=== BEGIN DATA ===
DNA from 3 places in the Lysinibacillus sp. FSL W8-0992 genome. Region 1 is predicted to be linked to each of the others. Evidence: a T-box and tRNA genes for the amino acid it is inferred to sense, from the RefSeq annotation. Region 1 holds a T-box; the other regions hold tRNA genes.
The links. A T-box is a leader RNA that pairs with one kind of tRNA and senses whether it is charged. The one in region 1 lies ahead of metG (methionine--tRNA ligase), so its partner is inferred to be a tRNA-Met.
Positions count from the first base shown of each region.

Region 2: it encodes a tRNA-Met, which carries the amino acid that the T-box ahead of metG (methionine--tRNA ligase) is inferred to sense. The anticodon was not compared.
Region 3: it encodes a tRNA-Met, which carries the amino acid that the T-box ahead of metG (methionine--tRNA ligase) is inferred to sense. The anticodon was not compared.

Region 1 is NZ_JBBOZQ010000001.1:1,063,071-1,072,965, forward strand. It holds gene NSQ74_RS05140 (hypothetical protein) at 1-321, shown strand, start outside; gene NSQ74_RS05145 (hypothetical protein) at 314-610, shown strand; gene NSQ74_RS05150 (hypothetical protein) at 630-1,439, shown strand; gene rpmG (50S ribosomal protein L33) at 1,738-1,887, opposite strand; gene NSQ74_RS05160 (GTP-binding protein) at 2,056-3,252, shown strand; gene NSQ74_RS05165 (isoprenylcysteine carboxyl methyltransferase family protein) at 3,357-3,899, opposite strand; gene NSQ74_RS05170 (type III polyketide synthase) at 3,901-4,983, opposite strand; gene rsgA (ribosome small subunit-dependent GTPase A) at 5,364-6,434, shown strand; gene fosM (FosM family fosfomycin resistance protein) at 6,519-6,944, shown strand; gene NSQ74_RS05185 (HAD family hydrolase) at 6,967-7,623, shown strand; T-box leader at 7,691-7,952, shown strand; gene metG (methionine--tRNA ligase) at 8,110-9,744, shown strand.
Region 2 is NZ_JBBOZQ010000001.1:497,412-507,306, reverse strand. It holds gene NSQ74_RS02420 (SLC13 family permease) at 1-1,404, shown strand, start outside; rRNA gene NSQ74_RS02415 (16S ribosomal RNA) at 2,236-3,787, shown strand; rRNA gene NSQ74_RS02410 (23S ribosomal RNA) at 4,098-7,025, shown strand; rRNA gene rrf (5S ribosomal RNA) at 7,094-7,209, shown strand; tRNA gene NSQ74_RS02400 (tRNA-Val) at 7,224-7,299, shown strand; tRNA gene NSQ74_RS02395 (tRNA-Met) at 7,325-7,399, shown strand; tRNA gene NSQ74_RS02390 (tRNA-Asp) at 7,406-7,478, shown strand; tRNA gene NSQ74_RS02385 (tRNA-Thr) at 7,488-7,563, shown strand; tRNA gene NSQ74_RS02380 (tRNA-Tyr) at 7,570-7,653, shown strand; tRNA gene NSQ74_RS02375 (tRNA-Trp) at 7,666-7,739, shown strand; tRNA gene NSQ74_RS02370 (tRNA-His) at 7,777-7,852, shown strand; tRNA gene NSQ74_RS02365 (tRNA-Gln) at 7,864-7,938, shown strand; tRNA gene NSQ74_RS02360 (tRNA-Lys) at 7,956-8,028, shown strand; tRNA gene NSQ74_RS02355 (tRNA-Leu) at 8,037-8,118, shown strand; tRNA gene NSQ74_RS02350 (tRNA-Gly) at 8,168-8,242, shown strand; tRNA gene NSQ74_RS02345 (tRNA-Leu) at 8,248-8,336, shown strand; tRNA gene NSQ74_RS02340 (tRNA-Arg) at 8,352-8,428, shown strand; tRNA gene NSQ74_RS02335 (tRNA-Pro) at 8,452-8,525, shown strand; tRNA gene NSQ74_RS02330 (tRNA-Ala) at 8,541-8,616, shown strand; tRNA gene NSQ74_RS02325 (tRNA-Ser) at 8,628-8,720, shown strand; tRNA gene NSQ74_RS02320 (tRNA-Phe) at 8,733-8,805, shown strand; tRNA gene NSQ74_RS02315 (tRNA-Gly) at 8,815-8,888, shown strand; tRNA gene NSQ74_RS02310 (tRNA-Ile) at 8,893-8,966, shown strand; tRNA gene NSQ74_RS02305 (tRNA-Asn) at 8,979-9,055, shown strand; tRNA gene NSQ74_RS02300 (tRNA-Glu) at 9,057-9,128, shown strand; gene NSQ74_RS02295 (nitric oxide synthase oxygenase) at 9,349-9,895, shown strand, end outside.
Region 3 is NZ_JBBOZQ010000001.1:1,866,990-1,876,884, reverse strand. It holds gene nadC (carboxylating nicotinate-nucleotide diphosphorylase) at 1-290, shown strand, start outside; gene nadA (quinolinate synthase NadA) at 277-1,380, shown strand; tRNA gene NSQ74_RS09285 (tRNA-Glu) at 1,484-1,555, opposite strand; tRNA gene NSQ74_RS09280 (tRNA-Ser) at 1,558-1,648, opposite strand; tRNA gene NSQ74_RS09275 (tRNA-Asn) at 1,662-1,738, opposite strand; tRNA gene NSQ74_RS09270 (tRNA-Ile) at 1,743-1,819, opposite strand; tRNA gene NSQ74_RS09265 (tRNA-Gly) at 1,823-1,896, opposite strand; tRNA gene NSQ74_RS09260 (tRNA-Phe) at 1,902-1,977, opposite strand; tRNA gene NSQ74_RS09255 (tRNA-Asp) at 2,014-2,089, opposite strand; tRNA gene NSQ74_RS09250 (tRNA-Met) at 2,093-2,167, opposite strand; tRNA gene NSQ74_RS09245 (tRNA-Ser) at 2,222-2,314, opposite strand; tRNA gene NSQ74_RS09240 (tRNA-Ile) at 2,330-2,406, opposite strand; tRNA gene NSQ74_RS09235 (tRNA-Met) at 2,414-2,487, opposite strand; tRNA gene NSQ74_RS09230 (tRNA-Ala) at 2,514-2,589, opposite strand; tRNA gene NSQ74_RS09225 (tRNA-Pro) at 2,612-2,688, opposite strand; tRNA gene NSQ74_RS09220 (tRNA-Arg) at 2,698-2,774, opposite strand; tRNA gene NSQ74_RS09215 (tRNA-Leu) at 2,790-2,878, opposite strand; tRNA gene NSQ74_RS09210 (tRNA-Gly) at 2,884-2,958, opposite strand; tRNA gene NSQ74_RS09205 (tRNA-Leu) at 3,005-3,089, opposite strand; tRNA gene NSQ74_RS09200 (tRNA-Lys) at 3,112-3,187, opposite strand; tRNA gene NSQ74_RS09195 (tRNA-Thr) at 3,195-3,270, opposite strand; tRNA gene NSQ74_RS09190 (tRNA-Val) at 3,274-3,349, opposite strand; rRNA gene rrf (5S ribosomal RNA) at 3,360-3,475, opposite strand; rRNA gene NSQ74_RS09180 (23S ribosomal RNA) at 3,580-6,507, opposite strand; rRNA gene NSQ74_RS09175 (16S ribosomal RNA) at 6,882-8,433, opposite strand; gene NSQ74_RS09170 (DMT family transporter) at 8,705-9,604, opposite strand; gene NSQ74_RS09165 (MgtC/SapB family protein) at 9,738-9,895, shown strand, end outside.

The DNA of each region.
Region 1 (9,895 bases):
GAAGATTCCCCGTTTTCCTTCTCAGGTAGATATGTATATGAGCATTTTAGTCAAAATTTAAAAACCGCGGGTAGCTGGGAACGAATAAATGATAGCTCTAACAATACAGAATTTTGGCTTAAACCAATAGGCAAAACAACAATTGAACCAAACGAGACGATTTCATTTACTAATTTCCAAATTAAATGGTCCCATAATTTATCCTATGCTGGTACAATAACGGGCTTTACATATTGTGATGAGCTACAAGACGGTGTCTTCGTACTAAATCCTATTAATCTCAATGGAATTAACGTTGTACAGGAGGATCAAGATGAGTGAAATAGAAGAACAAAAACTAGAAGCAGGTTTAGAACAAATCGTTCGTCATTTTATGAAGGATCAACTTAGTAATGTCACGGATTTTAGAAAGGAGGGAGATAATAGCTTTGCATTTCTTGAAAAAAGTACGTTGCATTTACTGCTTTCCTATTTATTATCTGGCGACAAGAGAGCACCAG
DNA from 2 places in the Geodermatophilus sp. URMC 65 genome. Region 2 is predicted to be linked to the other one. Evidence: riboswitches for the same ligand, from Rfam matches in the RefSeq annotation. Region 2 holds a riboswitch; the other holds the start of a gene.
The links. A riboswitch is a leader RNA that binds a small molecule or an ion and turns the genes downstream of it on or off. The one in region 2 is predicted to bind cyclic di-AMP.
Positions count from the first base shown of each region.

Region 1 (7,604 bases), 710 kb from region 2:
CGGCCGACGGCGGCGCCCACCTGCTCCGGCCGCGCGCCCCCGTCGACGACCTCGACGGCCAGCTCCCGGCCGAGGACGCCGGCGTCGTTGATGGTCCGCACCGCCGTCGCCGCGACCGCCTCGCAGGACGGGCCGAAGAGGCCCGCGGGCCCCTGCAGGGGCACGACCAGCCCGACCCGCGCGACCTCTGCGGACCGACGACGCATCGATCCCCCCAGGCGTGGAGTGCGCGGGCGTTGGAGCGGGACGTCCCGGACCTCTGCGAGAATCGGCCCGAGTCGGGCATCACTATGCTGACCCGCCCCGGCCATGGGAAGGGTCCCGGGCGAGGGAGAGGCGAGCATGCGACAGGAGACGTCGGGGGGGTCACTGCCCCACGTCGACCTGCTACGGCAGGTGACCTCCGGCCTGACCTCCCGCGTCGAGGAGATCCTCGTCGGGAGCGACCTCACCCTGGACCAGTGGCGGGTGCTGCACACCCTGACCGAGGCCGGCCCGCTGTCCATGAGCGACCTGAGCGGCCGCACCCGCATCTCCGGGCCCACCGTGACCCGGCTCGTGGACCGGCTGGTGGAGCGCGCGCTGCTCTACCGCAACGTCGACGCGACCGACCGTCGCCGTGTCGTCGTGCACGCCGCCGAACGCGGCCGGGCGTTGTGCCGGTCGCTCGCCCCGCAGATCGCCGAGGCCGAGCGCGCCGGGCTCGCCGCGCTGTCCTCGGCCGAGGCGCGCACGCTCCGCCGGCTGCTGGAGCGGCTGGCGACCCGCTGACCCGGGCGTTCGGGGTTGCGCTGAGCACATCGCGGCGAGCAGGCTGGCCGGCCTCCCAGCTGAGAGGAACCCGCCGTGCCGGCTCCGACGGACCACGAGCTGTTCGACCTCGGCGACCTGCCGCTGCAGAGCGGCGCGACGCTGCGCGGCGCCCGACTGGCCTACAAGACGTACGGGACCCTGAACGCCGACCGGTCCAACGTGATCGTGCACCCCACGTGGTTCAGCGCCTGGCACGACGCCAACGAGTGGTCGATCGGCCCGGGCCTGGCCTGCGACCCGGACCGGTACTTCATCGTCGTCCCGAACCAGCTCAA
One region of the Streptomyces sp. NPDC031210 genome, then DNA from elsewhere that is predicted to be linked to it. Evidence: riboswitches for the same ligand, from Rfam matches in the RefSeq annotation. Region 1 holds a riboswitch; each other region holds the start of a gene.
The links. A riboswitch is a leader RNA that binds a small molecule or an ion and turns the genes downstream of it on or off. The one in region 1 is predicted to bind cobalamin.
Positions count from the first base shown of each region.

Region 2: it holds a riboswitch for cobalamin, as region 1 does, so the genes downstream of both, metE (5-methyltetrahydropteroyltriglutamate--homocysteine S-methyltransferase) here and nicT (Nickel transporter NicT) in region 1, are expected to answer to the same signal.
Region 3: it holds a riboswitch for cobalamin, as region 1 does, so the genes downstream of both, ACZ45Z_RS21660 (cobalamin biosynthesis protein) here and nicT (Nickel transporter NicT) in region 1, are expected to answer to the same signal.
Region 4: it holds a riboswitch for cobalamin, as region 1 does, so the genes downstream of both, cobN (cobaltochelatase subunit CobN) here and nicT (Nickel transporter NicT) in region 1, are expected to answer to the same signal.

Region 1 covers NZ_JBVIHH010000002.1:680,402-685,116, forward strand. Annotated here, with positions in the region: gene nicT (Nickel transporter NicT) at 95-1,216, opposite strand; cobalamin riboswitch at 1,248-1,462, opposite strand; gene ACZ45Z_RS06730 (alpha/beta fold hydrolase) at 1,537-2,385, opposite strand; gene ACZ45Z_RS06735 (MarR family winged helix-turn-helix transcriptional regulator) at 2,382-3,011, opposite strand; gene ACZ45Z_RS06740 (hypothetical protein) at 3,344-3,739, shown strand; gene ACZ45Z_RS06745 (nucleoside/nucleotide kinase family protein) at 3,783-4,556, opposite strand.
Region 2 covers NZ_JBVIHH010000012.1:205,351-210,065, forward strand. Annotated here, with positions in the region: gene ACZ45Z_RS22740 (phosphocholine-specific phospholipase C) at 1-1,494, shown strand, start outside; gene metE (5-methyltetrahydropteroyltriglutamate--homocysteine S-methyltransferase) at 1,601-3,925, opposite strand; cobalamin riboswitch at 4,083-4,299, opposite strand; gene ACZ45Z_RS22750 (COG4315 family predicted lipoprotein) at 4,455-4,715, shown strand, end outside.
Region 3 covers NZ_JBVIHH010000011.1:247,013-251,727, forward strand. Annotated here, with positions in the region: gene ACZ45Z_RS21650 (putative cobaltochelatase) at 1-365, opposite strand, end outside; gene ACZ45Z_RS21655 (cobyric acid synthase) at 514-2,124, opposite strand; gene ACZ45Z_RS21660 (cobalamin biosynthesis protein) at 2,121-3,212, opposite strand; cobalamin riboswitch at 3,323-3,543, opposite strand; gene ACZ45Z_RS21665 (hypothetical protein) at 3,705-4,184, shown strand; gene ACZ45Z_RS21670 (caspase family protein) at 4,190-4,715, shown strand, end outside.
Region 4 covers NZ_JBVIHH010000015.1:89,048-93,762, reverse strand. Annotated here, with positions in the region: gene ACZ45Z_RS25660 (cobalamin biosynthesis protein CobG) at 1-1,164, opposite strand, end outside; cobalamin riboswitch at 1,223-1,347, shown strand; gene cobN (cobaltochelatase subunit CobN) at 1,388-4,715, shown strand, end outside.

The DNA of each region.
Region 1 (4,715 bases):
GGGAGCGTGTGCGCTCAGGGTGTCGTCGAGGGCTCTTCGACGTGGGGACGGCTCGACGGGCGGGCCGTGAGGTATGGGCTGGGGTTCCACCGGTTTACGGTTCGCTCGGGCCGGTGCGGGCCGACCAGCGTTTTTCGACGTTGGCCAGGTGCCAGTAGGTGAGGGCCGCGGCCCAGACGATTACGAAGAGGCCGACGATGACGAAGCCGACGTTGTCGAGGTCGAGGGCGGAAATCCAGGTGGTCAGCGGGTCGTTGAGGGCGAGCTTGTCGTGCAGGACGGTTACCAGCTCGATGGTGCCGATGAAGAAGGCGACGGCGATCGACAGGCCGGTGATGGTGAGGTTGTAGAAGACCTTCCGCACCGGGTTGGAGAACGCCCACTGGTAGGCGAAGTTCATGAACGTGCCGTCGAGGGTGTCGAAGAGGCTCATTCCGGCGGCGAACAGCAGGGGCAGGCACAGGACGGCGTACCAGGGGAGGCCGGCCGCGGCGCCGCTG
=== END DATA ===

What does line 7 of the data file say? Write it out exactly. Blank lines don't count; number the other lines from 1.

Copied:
Region 2 is NZ_JBBOZQ010000001.1:497,412-507,306, reverse strand. It holds gene NSQ74_RS02420 (SLC13 family permease) at 1-1,404, shown strand, start outside; rRNA gene NSQ74_RS02415 (16S ribosomal RNA) at 2,236-3,787, shown strand; rRNA gene NSQ74_RS02410 (23S ribosomal RNA) at 4,098-7,025, shown strand; rRNA gene rrf (5S ribosomal RNA) at 7,094-7,209, shown strand; tRNA gene NSQ74_RS02400 (tRNA-Val) at 7,224-7,299, shown strand; tRNA gene NSQ74_RS02395 (tRNA-Met) at 7,325-7,399, shown strand; tRNA gene NSQ74_RS02390 (tRNA-Asp) at 7,406-7,478, shown strand; tRNA gene NSQ74_RS02385 (tRNA-Thr) at 7,488-7,563, shown strand; tRNA gene NSQ74_RS02380 (tRNA-Tyr) at 7,570-7,653, shown strand; tRNA gene NSQ74_RS02375 (tRNA-Trp) at 7,666-7,739, shown strand; tRNA gene NSQ74_RS02370 (tRNA-His) at 7,777-7,852, shown strand; tRNA gene NSQ74_RS02365 (tRNA-Gln) at 7,864-7,938, shown strand; tRNA gene NSQ74_RS02360 (tRNA-Lys) at 7,956-8,028, shown strand; tRNA gene NSQ74_RS02355 (tRNA-Leu) at 8,037-8,118, shown strand; tRNA gene NSQ74_RS02350 (tRNA-Gly) at 8,168-8,242, shown strand; tRNA gene NSQ74_RS02345 (tRNA-Leu) at 8,248-8,336, shown strand; tRNA gene NSQ74_RS02340 (tRNA-Arg) at 8,352-8,428, shown strand; tRNA gene NSQ74_RS02335 (tRNA-Pro) at 8,452-8,525, shown strand; tRNA gene NSQ74_RS02330 (tRNA-Ala) at 8,541-8,616, shown strand; tRNA gene NSQ74_RS02325 (tRNA-Ser) at 8,628-8,720, shown strand; tRNA gene NSQ74_RS02320 (tRNA-Phe) at 8,733-8,805, shown strand; tRNA gene NSQ74_RS02315 (tRNA-Gly) at 8,815-8,888, shown strand; tRNA gene NSQ74_RS02310 (tRNA-Ile) at 8,893-8,966, shown strand; tRNA gene NSQ74_RS02305 (tRNA-Asn) at 8,979-9,055, shown strand; tRNA gene NSQ74_RS02300 (tRNA-Glu) at 9,057-9,128, shown strand; gene NSQ74_RS02295 (nitric oxide synthase oxygenase) at 9,349-9,895, shown strand, end outside.